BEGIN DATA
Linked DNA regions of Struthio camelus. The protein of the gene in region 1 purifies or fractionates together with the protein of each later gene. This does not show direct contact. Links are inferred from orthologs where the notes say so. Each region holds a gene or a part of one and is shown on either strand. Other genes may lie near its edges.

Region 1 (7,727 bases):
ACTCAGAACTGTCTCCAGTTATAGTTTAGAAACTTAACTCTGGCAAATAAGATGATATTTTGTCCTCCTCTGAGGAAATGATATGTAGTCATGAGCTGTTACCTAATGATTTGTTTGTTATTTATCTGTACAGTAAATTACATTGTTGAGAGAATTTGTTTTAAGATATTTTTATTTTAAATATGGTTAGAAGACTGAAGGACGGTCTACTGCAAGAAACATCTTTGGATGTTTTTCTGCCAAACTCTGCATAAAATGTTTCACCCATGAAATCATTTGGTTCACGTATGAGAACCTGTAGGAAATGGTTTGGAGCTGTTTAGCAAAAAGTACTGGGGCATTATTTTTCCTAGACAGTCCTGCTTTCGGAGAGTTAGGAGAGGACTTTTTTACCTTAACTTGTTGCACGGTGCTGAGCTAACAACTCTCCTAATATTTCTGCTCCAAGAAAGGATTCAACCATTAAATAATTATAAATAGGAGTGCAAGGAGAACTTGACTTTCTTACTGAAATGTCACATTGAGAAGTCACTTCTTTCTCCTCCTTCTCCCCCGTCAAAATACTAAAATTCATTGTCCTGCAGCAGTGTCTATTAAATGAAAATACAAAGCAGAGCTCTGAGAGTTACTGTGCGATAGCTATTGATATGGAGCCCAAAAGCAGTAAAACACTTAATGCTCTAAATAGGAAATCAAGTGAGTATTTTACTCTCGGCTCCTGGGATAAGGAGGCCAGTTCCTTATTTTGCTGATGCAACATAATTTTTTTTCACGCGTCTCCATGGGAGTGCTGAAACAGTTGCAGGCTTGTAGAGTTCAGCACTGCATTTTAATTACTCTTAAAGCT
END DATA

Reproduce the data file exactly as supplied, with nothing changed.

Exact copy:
Linked DNA regions of Struthio camelus. The protein of the gene in region 1 purifies or fractionates together with the protein of each later gene. This does not show direct contact. Links are inferred from orthologs where the notes say so. Each region holds a gene or a part of one and is shown on either strand. Other genes may lie near its edges.

Region 1 (7,727 bases):
ACTCAGAACTGTCTCCAGTTATAGTTTAGAAACTTAACTCTGGCAAATAAGATGATATTTTGTCCTCCTCTGAGGAAATGATATGTAGTCATGAGCTGTTACCTAATGATTTGTTTGTTATTTATCTGTACAGTAAATTACATTGTTGAGAGAATTTGTTTTAAGATATTTTTATTTTAAATATGGTTAGAAGACTGAAGGACGGTCTACTGCAAGAAACATCTTTGGATGTTTTTCTGCCAAACTCTGCATAAAATGTTTCACCCATGAAATCATTTGGTTCACGTATGAGAACCTGTAGGAAATGGTTTGGAGCTGTTTAGCAAAAAGTACTGGGGCATTATTTTTCCTAGACAGTCCTGCTTTCGGAGAGTTAGGAGAGGACTTTTTTACCTTAACTTGTTGCACGGTGCTGAGCTAACAACTCTCCTAATATTTCTGCTCCAAGAAAGGATTCAACCATTAAATAATTATAAATAGGAGTGCAAGGAGAACTTGACTTTCTTACTGAAATGTCACATTGAGAAGTCACTTCTTTCTCCTCCTTCTCCCCCGTCAAAATACTAAAATTCATTGTCCTGCAGCAGTGTCTATTAAATGAAAATACAAAGCAGAGCTCTGAGAGTTACTGTGCGATAGCTATTGATATGGAGCCCAAAAGCAGTAAAACACTTAATGCTCTAAATAGGAAATCAAGTGAGTATTTTACTCTCGGCTCCTGGGATAAGGAGGCCAGTTCCTTATTTTGCTGATGCAACATAATTTTTTTTCACGCGTCTCCATGGGAGTGCTGAAACAGTTGCAGGCTTGTAGAGTTCAGCACTGCATTTTAATTACTCTTAAAGCT